Clothes, jewelry and political mementos owned by Margaret Thatcher, Britain’s longest-serving prime minister of the 20th century and the country’s only female prime minister to date, are to be auctioned after the Victoria and Albert Museum in London turned down the chance to preserve her wardrobe for the nation.
The news prompted a firestorm of protest on social media and the airwaves, particularly from members of the Conservative Party, which Baroness Thatcher once led. “Shame the V&A has turned down Thatcher’s personal collection. I for one would have loved to see it!” Britain’s business secretary, Sajid Javid, said on Twitter. Conor Burns, another member of Parliament, denounced the snub on BBC radio, adding that the collection’s breakup would be a “tragedy” and that “her dresses embodied her and a period, and I hope they can be saved.”
The despair provoked wry amusement in some quarters. “Is it me, incidentally, or is there something slightly kinky about male Tory MPs who want Lady Thatcher’s clothes put on public display?” mused the historian Robert Harris on Twitter.
However, even Dame Vivienne Westwood, the anarchic British fashion designer who mockingly dressed as the baroness for the cover of the society magazine Tatler in 1989, chimed in, adding that she thought that “Lady Thatcher has terrific taste and that it would have been lovely for the V&A to put her dresses on display.”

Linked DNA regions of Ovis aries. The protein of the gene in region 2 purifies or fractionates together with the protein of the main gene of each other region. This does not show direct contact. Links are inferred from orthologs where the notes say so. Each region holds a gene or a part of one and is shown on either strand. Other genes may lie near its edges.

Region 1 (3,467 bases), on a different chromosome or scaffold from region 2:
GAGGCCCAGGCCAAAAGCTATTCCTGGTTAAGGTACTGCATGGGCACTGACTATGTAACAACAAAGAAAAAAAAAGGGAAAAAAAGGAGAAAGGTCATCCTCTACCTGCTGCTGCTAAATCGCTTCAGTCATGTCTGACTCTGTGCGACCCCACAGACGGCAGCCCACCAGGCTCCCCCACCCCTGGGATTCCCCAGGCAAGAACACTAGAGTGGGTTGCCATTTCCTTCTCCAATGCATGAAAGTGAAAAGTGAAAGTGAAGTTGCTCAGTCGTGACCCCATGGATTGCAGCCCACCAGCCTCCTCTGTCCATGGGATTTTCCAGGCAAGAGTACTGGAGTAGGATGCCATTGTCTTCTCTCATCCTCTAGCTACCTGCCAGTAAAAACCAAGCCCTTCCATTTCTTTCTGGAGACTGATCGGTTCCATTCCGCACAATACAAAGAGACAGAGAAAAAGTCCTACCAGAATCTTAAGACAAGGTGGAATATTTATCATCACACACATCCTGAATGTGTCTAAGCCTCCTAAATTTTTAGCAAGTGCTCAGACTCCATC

But the museum, like the former prime minister herself, was not for turning.
After Mrs. Thatcher died in 2013, her family offered items ranging from her blue velvet wedding dress and trademark handbags to signed copies of key speeches to the V&A, which has one of the largest fashion collections in the world. It recently has shown exhibitions devoted to Alexander McQueen, famous wedding dresses and the stage outfits of the rock star David Bowie.
A museum spokeswoman said on Monday that the focus of its clothing collection was items of “outstanding aesthetic or technical quality” rather than those with “intrinsic social historical value,” so it had chosen not to accept the Thatcher collection.
“The V&A has politely declined the offer of Baroness Thatcher’s clothes, feeling that these records of Britain’s political history were best suited to another collection,” she said.
As the furor continued, the museum clarified its statement on Tuesday: “Several years ago, a general discussion took place to explore whether some pieces from the wardrobe of Baroness Thatcher might be added to the V&A’s collection. These conversations did not develop. The V&A would like to make it clear that no formal offer was made for the museum to acquire the collection.”’
Mrs. Thatcher, who once summed up her style as “never flashy, just appropriate,” was renowned for her distinctive sartorial trademarks, from wool suits, pearls and pussy-bow blouses to boxy handbags and bouffant hair. Many saw the so-called “Iron Lady” as a pioneer of consistent power dressing and image manipulation as well as the first female leader of a major Western power.
Christie’s, which has held several previous sales of Thatcher-related lots (including one in 2012 that featured a black leather handbag the former prime minister carried during a 1985 visit to the White House that sold for $38,500), was quick to take advantage of the news. On Tuesday, it announced that it would sell 350 of the Thatcher pieces one by one at an auction on Dec. 15 in London. The sale will take place 25 years after the departure of Baroness Thatcher from office, in the year that would have been her 90th birthday.
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